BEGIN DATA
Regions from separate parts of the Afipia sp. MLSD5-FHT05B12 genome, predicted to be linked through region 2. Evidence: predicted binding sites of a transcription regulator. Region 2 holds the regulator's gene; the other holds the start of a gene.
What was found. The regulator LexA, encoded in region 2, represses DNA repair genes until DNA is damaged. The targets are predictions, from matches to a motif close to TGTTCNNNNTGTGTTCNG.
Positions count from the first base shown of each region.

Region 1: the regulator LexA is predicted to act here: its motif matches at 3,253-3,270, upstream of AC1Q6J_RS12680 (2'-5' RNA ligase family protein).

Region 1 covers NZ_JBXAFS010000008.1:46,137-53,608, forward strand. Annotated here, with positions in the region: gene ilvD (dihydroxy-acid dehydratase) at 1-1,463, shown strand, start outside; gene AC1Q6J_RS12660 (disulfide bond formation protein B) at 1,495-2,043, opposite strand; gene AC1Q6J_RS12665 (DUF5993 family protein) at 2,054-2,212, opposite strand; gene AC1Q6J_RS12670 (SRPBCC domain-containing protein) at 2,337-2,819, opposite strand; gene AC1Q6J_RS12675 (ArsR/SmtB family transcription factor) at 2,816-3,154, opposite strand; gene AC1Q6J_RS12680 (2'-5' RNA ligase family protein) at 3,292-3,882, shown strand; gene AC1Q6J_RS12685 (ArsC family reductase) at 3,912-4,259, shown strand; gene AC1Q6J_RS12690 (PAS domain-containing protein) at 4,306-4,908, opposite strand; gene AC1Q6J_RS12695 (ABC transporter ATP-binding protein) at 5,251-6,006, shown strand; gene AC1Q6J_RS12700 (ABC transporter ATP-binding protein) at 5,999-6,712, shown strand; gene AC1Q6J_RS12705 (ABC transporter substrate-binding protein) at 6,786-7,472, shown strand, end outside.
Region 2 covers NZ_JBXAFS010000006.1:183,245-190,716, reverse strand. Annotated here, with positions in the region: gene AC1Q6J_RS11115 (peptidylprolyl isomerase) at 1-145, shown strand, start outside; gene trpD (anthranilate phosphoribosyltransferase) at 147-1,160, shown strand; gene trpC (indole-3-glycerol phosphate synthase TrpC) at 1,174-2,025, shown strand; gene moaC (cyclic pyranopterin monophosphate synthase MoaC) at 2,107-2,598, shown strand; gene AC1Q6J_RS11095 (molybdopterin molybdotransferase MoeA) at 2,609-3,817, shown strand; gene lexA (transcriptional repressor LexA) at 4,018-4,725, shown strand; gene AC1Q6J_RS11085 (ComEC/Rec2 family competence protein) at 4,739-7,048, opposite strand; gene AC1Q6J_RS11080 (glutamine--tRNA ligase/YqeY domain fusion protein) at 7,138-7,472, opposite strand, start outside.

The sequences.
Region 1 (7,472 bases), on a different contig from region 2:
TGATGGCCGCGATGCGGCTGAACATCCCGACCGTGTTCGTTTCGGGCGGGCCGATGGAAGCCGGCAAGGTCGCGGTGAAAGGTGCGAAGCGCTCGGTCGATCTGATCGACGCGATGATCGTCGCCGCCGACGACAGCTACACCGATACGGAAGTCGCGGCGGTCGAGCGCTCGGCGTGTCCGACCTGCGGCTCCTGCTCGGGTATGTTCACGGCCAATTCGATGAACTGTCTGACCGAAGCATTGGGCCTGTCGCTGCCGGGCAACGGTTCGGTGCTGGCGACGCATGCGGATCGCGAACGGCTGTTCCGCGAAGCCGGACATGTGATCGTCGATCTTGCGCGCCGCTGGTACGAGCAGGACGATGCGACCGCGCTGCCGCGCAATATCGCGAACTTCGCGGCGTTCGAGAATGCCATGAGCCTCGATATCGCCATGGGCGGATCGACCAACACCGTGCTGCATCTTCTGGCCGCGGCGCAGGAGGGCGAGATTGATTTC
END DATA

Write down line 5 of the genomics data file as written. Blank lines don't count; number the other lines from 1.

Region 1 covers NZ_JBXAFS010000008.1:46,137-53,608, forward strand. Annotated here, with positions in the region: gene ilvD (dihydroxy-acid dehydratase) at 1-1,463, shown strand, start outside; gene AC1Q6J_RS12660 (disulfide bond formation protein B) at 1,495-2,043, opposite strand; gene AC1Q6J_RS12665 (DUF5993 family protein) at 2,054-2,212, opposite strand; gene AC1Q6J_RS12670 (SRPBCC domain-containing protein) at 2,337-2,819, opposite strand; gene AC1Q6J_RS12675 (ArsR/SmtB family transcription factor) at 2,816-3,154, opposite strand; gene AC1Q6J_RS12680 (2'-5' RNA ligase family protein) at 3,292-3,882, shown strand; gene AC1Q6J_RS12685 (ArsC family reductase) at 3,912-4,259, shown strand; gene AC1Q6J_RS12690 (PAS domain-containing protein) at 4,306-4,908, opposite strand; gene AC1Q6J_RS12695 (ABC transporter ATP-binding protein) at 5,251-6,006, shown strand; gene AC1Q6J_RS12700 (ABC transporter ATP-binding protein) at 5,999-6,712, shown strand; gene AC1Q6J_RS12705 (ABC transporter substrate-binding protein) at 6,786-7,472, shown strand, end outside.